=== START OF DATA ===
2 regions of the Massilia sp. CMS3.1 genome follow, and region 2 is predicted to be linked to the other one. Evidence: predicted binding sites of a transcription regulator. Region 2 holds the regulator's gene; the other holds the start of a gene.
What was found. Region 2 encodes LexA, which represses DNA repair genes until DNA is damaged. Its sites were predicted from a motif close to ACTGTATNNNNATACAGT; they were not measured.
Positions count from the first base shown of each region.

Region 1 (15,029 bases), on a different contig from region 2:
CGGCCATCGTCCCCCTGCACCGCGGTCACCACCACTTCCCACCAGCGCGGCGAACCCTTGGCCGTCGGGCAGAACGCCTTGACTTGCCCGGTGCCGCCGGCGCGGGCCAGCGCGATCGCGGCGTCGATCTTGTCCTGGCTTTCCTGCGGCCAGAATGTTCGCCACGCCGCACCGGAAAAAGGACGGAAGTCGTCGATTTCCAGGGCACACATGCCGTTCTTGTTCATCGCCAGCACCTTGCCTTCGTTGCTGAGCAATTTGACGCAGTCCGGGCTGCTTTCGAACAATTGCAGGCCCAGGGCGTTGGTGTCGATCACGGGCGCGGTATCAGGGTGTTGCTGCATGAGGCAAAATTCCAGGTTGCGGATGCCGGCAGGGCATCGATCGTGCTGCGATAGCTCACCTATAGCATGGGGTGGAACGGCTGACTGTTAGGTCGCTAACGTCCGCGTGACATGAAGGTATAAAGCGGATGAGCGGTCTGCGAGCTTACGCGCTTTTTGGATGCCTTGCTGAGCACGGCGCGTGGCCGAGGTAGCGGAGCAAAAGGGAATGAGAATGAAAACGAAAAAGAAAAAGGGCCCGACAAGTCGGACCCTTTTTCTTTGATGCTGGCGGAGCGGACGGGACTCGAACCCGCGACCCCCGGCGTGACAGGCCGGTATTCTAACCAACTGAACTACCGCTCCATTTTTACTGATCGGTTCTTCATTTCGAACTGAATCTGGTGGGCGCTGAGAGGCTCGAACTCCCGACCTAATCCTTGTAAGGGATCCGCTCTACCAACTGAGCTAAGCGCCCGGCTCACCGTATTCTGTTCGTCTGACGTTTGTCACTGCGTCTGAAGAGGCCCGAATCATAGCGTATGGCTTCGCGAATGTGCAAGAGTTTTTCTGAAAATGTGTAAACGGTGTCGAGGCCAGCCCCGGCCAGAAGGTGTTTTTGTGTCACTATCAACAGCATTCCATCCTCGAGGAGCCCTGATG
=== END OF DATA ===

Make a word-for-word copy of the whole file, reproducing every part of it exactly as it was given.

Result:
2 regions of the Massilia sp. CMS3.1 genome follow, and region 2 is predicted to be linked to the other one. Evidence: predicted binding sites of a transcription regulator. Region 2 holds the regulator's gene; the other holds the start of a gene.
What was found. Region 2 encodes LexA, which represses DNA repair genes until DNA is damaged. Its sites were predicted from a motif close to ACTGTATNNNNATACAGT; they were not measured.
Positions count from the first base shown of each region.

Region 1 (15,029 bases), on a different contig from region 2:
CGGCCATCGTCCCCCTGCACCGCGGTCACCACCACTTCCCACCAGCGCGGCGAACCCTTGGCCGTCGGGCAGAACGCCTTGACTTGCCCGGTGCCGCCGGCGCGGGCCAGCGCGATCGCGGCGTCGATCTTGTCCTGGCTTTCCTGCGGCCAGAATGTTCGCCACGCCGCACCGGAAAAAGGACGGAAGTCGTCGATTTCCAGGGCACACATGCCGTTCTTGTTCATCGCCAGCACCTTGCCTTCGTTGCTGAGCAATTTGACGCAGTCCGGGCTGCTTTCGAACAATTGCAGGCCCAGGGCGTTGGTGTCGATCACGGGCGCGGTATCAGGGTGTTGCTGCATGAGGCAAAATTCCAGGTTGCGGATGCCGGCAGGGCATCGATCGTGCTGCGATAGCTCACCTATAGCATGGGGTGGAACGGCTGACTGTTAGGTCGCTAACGTCCGCGTGACATGAAGGTATAAAGCGGATGAGCGGTCTGCGAGCTTACGCGCTTTTTGGATGCCTTGCTGAGCACGGCGCGTGGCCGAGGTAGCGGAGCAAAAGGGAATGAGAATGAAAACGAAAAAGAAAAAGGGCCCGACAAGTCGGACCCTTTTTCTTTGATGCTGGCGGAGCGGACGGGACTCGAACCCGCGACCCCCGGCGTGACAGGCCGGTATTCTAACCAACTGAACTACCGCTCCATTTTTACTGATCGGTTCTTCATTTCGAACTGAATCTGGTGGGCGCTGAGAGGCTCGAACTCCCGACCTAATCCTTGTAAGGGATCCGCTCTACCAACTGAGCTAAGCGCCCGGCTCACCGTATTCTGTTCGTCTGACGTTTGTCACTGCGTCTGAAGAGGCCCGAATCATAGCGTATGGCTTCGCGAATGTGCAAGAGTTTTTCTGAAAATGTGTAAACGGTGTCGAGGCCAGCCCCGGCCAGAAGGTGTTTTTGTGTCACTATCAACAGCATTCCATCCTCGAGGAGCCCTGATG